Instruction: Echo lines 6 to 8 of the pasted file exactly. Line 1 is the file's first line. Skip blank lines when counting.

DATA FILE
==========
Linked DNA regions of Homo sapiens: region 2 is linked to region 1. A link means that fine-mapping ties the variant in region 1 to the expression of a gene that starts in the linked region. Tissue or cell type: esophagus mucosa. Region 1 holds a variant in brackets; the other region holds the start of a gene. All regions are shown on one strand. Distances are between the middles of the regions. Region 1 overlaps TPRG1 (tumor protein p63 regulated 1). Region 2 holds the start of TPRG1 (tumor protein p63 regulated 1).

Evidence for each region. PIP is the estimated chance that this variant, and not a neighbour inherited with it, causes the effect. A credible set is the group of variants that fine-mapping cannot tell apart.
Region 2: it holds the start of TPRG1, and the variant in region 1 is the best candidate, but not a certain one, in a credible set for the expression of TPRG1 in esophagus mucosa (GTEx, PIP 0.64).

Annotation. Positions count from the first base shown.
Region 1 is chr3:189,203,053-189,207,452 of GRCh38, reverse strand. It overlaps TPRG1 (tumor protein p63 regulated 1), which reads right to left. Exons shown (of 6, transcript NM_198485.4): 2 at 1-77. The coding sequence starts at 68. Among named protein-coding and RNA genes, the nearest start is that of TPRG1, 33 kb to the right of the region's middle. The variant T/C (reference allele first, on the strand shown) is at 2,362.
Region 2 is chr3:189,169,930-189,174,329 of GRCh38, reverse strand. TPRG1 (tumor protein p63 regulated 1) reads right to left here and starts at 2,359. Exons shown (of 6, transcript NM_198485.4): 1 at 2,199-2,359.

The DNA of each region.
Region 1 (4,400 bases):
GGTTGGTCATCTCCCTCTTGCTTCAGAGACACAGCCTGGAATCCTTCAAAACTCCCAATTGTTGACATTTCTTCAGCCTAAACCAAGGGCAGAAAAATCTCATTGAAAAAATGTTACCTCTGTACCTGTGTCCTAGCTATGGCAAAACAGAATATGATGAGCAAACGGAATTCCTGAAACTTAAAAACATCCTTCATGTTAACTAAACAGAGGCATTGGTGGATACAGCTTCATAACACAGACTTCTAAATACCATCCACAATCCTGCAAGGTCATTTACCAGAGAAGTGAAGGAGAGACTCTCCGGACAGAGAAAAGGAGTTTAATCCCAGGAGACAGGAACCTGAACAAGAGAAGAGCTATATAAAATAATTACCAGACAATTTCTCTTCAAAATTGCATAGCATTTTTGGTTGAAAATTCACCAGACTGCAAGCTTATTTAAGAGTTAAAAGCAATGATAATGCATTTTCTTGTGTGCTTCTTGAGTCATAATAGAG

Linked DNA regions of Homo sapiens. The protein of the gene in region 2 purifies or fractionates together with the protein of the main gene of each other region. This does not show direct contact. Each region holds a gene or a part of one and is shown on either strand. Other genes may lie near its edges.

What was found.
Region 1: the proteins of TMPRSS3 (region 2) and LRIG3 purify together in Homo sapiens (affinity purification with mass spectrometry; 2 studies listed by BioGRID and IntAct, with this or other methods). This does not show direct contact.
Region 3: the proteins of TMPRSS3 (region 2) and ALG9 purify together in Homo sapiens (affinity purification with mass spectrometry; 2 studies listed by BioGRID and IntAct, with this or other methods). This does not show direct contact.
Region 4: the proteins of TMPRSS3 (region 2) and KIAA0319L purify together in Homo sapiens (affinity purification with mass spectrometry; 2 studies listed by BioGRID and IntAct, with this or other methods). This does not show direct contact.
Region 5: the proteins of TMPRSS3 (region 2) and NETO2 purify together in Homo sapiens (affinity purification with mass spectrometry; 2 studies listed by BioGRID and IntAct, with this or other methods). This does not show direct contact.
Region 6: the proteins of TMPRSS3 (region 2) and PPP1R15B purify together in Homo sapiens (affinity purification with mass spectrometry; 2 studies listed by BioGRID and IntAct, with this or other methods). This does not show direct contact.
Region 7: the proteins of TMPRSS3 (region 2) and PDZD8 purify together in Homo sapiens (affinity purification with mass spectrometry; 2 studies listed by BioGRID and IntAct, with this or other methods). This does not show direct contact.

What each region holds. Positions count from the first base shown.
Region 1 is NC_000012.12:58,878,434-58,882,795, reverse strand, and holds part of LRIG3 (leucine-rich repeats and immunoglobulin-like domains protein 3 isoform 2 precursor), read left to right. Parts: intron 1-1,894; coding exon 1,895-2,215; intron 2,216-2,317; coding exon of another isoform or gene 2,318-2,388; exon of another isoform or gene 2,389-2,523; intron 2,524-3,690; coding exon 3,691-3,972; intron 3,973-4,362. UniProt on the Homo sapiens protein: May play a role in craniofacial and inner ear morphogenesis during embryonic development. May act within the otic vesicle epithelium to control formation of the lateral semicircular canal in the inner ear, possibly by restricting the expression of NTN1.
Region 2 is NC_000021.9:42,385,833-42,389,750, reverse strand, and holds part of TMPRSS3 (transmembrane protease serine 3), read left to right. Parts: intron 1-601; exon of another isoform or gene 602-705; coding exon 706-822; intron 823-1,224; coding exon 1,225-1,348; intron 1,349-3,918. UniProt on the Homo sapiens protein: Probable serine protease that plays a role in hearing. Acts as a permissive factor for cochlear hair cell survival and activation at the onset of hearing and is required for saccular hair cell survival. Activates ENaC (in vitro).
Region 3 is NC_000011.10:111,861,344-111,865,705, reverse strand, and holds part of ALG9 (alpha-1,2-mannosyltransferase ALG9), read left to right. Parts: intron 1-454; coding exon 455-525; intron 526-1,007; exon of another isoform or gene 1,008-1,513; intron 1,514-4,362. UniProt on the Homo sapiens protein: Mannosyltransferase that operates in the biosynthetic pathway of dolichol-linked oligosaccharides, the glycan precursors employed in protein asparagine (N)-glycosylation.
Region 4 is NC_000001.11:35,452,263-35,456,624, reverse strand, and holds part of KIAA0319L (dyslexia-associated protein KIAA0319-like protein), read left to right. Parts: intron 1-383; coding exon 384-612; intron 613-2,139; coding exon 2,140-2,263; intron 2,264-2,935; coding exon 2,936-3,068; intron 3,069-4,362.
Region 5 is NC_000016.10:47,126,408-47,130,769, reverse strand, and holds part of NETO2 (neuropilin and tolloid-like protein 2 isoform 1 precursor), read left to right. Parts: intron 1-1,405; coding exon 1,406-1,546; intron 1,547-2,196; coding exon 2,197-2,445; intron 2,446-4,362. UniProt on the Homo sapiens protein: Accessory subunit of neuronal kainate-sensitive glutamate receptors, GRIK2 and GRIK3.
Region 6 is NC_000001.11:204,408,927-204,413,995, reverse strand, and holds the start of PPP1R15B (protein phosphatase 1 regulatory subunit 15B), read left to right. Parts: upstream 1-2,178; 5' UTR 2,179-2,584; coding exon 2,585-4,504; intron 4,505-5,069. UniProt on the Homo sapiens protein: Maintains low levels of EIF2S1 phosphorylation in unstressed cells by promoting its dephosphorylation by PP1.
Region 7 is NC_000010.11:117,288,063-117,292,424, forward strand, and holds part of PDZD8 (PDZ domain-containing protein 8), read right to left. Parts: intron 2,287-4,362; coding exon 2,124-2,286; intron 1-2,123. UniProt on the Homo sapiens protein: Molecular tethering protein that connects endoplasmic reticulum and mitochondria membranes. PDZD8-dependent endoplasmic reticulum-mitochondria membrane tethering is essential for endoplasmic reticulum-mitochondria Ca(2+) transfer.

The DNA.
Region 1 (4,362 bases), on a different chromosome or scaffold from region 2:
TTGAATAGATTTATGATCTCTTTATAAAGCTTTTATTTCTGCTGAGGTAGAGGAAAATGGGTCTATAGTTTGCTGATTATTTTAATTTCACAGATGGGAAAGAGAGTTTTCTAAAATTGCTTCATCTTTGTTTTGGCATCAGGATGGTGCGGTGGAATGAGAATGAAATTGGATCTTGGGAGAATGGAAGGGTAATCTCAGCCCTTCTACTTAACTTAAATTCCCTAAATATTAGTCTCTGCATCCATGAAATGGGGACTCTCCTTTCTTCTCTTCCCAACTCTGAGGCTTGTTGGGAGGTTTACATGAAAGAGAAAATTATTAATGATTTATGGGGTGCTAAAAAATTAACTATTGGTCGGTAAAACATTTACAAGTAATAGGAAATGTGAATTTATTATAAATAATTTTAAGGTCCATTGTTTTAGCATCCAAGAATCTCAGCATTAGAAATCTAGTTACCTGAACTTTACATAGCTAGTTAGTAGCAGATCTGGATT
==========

Region 2 is chr3:189,169,930-189,174,329 of GRCh38, reverse strand. TPRG1 (tumor protein p63 regulated 1) reads right to left here and starts at 2,359. Exons shown (of 6, transcript NM_198485.4): 1 at 2,199-2,359.

The DNA of each region.
Region 1 (4,400 bases):